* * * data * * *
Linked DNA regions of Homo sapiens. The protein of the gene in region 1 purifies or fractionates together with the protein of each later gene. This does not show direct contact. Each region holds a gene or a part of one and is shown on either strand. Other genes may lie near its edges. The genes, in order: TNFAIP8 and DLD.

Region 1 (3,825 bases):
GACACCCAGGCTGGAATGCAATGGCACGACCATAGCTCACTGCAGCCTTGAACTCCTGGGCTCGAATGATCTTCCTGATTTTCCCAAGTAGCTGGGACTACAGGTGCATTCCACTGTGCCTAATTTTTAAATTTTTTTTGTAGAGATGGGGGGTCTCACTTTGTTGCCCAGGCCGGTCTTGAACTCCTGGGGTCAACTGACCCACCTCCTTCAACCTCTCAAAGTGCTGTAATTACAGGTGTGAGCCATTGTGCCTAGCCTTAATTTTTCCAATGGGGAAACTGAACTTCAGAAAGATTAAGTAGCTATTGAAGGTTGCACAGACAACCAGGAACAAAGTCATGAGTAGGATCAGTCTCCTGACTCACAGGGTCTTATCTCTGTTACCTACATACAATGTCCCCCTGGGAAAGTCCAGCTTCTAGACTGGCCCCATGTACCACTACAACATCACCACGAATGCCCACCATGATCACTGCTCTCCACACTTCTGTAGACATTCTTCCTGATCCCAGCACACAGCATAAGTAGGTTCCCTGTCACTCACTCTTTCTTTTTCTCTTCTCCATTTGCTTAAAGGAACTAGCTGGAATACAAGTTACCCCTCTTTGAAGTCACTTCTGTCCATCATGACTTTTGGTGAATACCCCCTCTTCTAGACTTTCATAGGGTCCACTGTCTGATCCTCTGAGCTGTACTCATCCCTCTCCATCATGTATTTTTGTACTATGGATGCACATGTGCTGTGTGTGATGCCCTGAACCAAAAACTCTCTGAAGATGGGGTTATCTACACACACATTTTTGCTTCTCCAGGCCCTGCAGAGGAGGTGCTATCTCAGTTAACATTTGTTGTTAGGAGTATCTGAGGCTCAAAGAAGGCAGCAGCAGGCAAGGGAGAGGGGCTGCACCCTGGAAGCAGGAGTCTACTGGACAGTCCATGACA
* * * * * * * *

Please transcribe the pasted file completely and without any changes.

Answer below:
Linked DNA regions of Homo sapiens. The protein of the gene in region 1 purifies or fractionates together with the protein of each later gene. This does not show direct contact. Each region holds a gene or a part of one and is shown on either strand. Other genes may lie near its edges. The genes, in order: TNFAIP8 and DLD.

Region 1 (3,825 bases):
GACACCCAGGCTGGAATGCAATGGCACGACCATAGCTCACTGCAGCCTTGAACTCCTGGGCTCGAATGATCTTCCTGATTTTCCCAAGTAGCTGGGACTACAGGTGCATTCCACTGTGCCTAATTTTTAAATTTTTTTTGTAGAGATGGGGGGTCTCACTTTGTTGCCCAGGCCGGTCTTGAACTCCTGGGGTCAACTGACCCACCTCCTTCAACCTCTCAAAGTGCTGTAATTACAGGTGTGAGCCATTGTGCCTAGCCTTAATTTTTCCAATGGGGAAACTGAACTTCAGAAAGATTAAGTAGCTATTGAAGGTTGCACAGACAACCAGGAACAAAGTCATGAGTAGGATCAGTCTCCTGACTCACAGGGTCTTATCTCTGTTACCTACATACAATGTCCCCCTGGGAAAGTCCAGCTTCTAGACTGGCCCCATGTACCACTACAACATCACCACGAATGCCCACCATGATCACTGCTCTCCACACTTCTGTAGACATTCTTCCTGATCCCAGCACACAGCATAAGTAGGTTCCCTGTCACTCACTCTTTCTTTTTCTCTTCTCCATTTGCTTAAAGGAACTAGCTGGAATACAAGTTACCCCTCTTTGAAGTCACTTCTGTCCATCATGACTTTTGGTGAATACCCCCTCTTCTAGACTTTCATAGGGTCCACTGTCTGATCCTCTGAGCTGTACTCATCCCTCTCCATCATGTATTTTTGTACTATGGATGCACATGTGCTGTGTGTGATGCCCTGAACCAAAAACTCTCTGAAGATGGGGTTATCTACACACACATTTTTGCTTCTCCAGGCCCTGCAGAGGAGGTGCTATCTCAGTTAACATTTGTTGTTAGGAGTATCTGAGGCTCAAAGAAGGCAGCAGCAGGCAAGGGAGAGGGGCTGCACCCTGGAAGCAGGAGTCTACTGGACAGTCCATGACA